Knowing how this team was constructed, with an emphasis placed on high-profile superstars in their prime and complementary role players, the new-look Miami Heat were not made for the purpose of winning only two titles.
Dwyane Wade, Chris Bosh and LeBron James joined together to win multiple titles. They accomplished the first leg of that feat last year when winning their second consecutive title, a seven-game series win over the San Antonio Spurs.
Winning hasn't been as easy as originally predicted when those three first joined up.
Three consecutive seasons of representing the Eastern Conference in the NBA Finals, twice ending in jubilation and once in disappointment. Those two occasions of jubilation occurred only after the Heat were put through arduous test after arduous test, especially the most recent championship, when they encountered several teams that gave them a serious run.
Making it to three consecutive finals and winning at least twice is difficult enough. The last team to do it was the Los Angeles Lakers in 2008, '09 and '10. It's actually been accomplished by a few teams since the 1980s—by the Lakers of the '80s, the Boston Celtics of the '80s, the Detroit Pistons from 1988 to 1990, the Chicago Bulls from 1991 to '93 and '96 to '98, and the Lakers from 2000 to '03.
The Heat are the first team to come out of the East and win back-to-back titles since the Bulls did it in '97 and '98.
It's difficult, but it's been relatively common over the past three decades to see a team make it to three consecutive finals.
Let's narrow down the list to what the Heat are attempting to do this year: making a fourth consecutive NBA Finals and winning it for a third time.
If you narrow it down, you'll see that there hasn't been a single team to accomplish such a feat over the past 30 years. The Lakers from 1982 to '85 are the last team to make it to four consecutive championship rounds, but they only had two titles to show for it.
The only other franchise to make it to at least four consecutive finals? The Boston Celtics, who made it to 10 consecutive championship rounds from 1957 to 1966. There was a huge possibility the Chicago Bulls of the 1990s could have owned the East in '94 and '95 had they had Michael Jordan, but we'll leave that for the speculators.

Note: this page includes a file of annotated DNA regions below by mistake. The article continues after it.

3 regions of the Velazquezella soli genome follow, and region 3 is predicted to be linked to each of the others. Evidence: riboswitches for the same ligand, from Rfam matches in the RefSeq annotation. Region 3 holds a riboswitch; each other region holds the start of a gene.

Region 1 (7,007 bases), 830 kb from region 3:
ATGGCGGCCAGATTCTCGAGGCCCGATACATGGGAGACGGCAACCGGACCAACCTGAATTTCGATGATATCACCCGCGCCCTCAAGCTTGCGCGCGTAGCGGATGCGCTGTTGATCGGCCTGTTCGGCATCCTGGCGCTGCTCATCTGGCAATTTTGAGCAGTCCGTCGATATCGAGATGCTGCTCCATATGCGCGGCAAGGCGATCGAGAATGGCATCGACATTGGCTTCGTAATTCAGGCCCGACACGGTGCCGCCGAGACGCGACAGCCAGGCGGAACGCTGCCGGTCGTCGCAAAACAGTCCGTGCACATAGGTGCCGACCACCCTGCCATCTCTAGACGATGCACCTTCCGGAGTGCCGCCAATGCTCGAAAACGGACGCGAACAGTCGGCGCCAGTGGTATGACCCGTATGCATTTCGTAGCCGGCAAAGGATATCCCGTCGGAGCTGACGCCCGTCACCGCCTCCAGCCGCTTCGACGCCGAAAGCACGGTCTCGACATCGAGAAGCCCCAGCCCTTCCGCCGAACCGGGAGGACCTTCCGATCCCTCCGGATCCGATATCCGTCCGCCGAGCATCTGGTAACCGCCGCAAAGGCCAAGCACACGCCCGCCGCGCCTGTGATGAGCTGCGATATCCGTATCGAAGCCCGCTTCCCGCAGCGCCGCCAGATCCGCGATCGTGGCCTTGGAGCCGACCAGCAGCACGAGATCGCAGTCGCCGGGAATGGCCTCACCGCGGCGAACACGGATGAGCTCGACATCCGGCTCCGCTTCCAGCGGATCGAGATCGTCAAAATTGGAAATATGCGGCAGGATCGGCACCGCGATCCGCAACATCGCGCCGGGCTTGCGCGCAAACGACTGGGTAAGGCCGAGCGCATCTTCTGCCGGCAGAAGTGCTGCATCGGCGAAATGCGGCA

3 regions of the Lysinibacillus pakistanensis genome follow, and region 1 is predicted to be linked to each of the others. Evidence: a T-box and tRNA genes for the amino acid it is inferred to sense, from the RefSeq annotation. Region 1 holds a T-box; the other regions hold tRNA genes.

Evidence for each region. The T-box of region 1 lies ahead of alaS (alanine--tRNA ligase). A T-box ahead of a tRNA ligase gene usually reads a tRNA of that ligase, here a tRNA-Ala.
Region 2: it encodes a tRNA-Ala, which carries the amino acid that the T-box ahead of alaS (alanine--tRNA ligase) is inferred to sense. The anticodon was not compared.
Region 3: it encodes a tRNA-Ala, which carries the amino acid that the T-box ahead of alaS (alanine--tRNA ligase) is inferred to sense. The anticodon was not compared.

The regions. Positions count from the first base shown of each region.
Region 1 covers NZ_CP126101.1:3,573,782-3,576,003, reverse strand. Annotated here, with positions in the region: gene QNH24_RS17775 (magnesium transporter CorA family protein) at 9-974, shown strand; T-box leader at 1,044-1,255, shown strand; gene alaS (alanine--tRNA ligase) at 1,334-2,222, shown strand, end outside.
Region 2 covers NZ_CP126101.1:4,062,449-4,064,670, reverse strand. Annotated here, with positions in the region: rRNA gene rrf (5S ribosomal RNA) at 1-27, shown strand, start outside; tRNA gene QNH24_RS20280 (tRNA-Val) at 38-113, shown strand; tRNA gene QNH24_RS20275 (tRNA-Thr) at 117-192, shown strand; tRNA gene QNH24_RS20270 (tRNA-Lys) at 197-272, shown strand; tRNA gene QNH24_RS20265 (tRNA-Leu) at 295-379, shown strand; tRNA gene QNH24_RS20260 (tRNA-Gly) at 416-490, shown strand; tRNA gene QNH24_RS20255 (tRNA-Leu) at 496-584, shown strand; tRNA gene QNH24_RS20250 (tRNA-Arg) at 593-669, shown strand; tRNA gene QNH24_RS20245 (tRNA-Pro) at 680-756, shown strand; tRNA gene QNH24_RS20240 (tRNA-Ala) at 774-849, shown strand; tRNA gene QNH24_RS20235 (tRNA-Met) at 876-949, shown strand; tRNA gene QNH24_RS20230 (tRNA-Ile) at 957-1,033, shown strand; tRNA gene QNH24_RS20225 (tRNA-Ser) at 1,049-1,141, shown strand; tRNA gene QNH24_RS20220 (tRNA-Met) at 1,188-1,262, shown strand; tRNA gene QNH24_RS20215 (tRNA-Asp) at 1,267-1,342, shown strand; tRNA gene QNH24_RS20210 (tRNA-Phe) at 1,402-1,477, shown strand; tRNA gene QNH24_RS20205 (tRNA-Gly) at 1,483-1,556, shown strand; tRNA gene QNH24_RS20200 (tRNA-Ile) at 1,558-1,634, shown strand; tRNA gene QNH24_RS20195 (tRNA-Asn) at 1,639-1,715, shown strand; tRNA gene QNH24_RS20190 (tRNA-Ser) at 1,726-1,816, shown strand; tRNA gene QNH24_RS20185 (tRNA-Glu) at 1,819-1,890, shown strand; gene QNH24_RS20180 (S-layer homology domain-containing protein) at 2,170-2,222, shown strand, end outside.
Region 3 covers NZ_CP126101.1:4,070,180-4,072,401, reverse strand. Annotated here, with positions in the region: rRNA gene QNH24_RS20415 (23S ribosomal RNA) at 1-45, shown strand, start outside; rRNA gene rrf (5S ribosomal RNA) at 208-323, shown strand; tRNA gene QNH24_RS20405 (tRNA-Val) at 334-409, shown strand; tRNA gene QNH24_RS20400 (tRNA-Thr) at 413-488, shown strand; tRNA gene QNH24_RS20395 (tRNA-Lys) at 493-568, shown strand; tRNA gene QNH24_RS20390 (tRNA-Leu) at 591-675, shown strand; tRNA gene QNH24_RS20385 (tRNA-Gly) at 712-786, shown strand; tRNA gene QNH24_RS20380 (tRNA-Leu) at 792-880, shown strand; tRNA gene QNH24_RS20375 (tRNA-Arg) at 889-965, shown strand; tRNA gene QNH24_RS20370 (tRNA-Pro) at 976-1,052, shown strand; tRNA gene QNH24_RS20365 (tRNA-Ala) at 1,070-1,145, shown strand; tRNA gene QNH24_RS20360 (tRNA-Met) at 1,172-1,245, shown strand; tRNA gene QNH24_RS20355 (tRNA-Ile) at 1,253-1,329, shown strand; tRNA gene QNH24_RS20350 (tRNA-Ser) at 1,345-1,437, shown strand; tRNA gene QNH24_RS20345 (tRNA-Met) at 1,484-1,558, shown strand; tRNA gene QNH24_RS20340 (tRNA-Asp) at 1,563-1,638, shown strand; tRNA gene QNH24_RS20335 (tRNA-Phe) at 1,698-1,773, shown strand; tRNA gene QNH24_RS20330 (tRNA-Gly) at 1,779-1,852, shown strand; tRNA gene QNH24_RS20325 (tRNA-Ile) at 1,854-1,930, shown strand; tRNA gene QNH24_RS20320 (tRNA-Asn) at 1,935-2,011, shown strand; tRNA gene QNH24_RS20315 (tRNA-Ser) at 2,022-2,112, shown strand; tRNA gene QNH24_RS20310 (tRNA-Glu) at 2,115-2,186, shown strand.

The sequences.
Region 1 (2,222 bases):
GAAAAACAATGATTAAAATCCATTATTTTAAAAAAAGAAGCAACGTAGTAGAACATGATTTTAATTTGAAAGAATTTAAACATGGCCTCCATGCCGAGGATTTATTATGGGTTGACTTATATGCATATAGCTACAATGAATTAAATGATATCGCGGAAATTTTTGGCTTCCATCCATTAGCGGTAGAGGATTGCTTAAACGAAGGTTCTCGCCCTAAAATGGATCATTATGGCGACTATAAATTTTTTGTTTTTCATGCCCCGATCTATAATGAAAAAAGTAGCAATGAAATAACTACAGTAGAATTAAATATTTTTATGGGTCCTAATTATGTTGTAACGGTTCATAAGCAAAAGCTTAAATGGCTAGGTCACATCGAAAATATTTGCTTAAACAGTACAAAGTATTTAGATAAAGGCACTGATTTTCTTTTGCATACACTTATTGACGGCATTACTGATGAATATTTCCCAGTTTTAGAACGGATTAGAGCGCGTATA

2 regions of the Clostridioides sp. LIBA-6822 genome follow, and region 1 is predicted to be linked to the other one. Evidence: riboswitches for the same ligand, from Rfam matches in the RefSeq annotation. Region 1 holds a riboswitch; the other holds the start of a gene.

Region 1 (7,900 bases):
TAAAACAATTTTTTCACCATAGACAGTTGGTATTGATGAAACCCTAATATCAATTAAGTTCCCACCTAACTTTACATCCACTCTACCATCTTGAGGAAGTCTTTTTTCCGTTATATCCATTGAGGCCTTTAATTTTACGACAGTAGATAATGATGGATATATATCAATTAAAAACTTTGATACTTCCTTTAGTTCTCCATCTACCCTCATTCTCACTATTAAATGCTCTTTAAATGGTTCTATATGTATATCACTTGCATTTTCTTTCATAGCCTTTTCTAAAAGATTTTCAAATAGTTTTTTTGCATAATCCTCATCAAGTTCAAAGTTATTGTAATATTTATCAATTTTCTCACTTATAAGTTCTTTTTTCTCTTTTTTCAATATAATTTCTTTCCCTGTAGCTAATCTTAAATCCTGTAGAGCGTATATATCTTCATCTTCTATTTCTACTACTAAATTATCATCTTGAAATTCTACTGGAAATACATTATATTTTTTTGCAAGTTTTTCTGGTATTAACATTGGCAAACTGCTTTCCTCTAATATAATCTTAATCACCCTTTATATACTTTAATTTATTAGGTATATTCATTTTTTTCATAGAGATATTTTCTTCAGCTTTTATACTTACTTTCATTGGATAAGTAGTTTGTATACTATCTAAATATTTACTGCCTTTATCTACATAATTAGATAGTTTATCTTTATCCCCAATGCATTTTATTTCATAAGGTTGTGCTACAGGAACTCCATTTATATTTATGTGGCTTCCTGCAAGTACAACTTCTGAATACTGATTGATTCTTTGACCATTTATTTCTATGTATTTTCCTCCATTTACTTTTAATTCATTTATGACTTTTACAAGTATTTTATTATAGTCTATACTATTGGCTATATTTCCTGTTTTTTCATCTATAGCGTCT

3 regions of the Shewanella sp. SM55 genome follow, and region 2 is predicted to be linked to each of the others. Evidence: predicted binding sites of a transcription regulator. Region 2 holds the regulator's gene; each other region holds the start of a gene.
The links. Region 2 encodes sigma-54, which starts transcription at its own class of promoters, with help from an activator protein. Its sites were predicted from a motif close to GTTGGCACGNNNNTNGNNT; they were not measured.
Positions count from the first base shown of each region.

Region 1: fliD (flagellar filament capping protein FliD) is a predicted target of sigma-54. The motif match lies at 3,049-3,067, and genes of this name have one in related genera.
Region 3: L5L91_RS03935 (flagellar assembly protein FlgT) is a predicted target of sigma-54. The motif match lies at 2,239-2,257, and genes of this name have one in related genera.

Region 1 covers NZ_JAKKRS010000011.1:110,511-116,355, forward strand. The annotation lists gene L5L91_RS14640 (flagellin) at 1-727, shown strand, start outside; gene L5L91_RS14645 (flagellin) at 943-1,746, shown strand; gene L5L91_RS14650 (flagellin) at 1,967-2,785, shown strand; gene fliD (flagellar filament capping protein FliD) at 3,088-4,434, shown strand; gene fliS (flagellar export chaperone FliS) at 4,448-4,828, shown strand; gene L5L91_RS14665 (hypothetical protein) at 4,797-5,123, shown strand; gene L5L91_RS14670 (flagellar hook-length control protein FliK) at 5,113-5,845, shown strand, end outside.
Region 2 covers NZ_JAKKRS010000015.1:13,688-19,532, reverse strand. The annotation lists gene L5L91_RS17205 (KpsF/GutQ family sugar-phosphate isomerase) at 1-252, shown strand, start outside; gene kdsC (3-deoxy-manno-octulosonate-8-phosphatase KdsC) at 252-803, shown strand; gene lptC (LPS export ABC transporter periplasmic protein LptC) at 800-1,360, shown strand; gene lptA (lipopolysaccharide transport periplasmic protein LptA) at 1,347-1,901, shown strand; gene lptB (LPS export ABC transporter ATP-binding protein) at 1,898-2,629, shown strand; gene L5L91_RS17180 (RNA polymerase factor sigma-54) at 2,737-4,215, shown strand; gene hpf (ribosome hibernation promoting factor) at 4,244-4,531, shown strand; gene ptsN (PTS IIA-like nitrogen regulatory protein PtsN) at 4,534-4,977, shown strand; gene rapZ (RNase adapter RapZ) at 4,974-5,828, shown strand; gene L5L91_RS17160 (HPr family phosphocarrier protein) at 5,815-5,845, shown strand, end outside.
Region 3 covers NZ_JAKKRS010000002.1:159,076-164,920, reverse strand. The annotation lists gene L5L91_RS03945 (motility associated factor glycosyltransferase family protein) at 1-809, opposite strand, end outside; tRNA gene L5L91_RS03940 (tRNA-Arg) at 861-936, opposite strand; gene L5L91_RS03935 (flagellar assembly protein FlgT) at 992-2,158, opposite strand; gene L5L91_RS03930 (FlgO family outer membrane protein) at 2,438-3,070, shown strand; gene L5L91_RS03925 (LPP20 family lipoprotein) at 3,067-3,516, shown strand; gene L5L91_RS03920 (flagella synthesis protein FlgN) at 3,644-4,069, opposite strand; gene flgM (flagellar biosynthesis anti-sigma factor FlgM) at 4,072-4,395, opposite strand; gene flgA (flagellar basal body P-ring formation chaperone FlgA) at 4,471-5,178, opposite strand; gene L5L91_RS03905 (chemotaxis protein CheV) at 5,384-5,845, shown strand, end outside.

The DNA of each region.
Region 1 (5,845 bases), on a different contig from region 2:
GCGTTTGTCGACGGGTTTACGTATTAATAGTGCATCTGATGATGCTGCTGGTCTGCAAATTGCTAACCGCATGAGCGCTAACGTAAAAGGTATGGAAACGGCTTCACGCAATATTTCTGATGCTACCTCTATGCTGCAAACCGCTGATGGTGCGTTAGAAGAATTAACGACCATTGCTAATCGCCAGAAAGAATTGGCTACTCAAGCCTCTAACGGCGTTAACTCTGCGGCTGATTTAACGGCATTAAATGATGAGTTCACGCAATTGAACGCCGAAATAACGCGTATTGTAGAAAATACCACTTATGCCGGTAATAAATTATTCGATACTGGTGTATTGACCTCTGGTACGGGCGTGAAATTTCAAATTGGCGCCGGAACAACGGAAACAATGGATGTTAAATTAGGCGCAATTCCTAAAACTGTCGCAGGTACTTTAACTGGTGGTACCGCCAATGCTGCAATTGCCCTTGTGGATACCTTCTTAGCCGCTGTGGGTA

That's two occasions since 1950, and the Heat are looking to make it a third time.
It's an extreme rarity for a team to accomplish such an enduring and ambitious plateau for obvious reasons.
For one, opponents begin to wise up and catch up to your game. It takes being a few steps ahead of your opponents, staying fresh in terms of playmaking, and still withholding the talent that was necessary to make the finals the previous times to win three consecutive titles.
The Heat are encountering that right now. While former elite opponents like the Boston Celtics have regressed, they have been replaced by teams with as much talent that could pose a potential problem to Miami in the future.
Those teams include the Indiana Pacers, significantly improved following a Game 7 loss to the Heat in the Eastern Conference Finals, the Chicago Bulls, now featuring a recovered Derrick Rose, and the Brooklyn Nets, essentially the Boston Celtics since 2008 but now a few years worse.
Throw in potential first-round opponents in improved teams such as Detroit, Cleveland and Washington, and the Heat don't even get to experience the opening-round rest they got against Milwaukee last season or an injury-plagued New York Knicks team the year before that.
Miami has faced tough teams in the past in the playoffs. The Bulls of 2010-11, for example, were a No. 1 seed with the MVP and lost to the Heat in five games in the ECF, but the road ahead for the 2014 postseason will be the most trying of any playoffs they have faced so far.
Opponents are beginning to realize what's needed to beat Miami. Realizing and actually performing are two extremely different things, but the realization is scary because there are weak points to this team that were not there previously. Indiana, now loaded with a respectable bench, nearly toppled Miami simply because Roy Hibbert is long and finally played aggressively.
You can look at the Heat adding Greg Oden, but I'm not resting the Heat's entire season on the weary, worn-out knees of the former No. 1 pick.
There have been plenty of three-peat winners that managed to overcome stingy opponents over the course of their runs, such as the Bulls beating the Pacers in seven games in 1998 and the Knicks in six games in '93. But there have also been teams attempting to pull off a three-peat that were run over by the teams that caught up.